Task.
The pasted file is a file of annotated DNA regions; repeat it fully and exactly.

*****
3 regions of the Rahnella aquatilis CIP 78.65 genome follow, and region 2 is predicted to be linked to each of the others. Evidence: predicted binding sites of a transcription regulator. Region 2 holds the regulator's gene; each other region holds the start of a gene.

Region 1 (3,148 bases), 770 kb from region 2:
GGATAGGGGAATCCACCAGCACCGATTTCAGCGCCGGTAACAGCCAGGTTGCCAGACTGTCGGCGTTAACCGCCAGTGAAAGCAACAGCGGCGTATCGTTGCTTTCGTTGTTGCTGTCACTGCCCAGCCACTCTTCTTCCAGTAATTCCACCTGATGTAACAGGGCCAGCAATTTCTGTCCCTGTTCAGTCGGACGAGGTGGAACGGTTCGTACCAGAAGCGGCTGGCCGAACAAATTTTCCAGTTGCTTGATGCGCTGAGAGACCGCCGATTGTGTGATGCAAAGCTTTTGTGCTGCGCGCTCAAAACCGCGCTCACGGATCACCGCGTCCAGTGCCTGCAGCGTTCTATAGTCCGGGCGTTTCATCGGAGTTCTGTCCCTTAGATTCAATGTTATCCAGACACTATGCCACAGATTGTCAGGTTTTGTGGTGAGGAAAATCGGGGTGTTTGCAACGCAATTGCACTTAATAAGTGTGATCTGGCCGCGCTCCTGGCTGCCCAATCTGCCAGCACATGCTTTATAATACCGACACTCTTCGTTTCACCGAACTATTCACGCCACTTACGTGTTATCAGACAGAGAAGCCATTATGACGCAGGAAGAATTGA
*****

3 regions of the Rahnella aquatilis CIP 78.65 genome follow, and region 2 is predicted to be linked to each of the others. Evidence: predicted binding sites of a transcription regulator. Region 2 holds the regulator's gene; each other region holds the start of a gene.

Region 1 (3,148 bases), 770 kb from region 2:
GGATAGGGGAATCCACCAGCACCGATTTCAGCGCCGGTAACAGCCAGGTTGCCAGACTGTCGGCGTTAACCGCCAGTGAAAGCAACAGCGGCGTATCGTTGCTTTCGTTGTTGCTGTCACTGCCCAGCCACTCTTCTTCCAGTAATTCCACCTGATGTAACAGGGCCAGCAATTTCTGTCCCTGTTCAGTCGGACGAGGTGGAACGGTTCGTACCAGAAGCGGCTGGCCGAACAAATTTTCCAGTTGCTTGATGCGCTGAGAGACCGCCGATTGTGTGATGCAAAGCTTTTGTGCTGCGCGCTCAAAACCGCGCTCACGGATCACCGCGTCCAGTGCCTGCAGCGTTCTATAGTCCGGGCGTTTCATCGGAGTTCTGTCCCTTAGATTCAATGTTATCCAGACACTATGCCACAGATTGTCAGGTTTTGTGGTGAGGAAAATCGGGGTGTTTGCAACGCAATTGCACTTAATAAGTGTGATCTGGCCGCGCTCCTGGCTGCCCAATCTGCCAGCACATGCTTTATAATACCGACACTCTTCGTTTCACCGAACTATTCACGCCACTTACGTGTTATCAGACAGAGAAGCCATTATGACGCAGGAAGAATTGA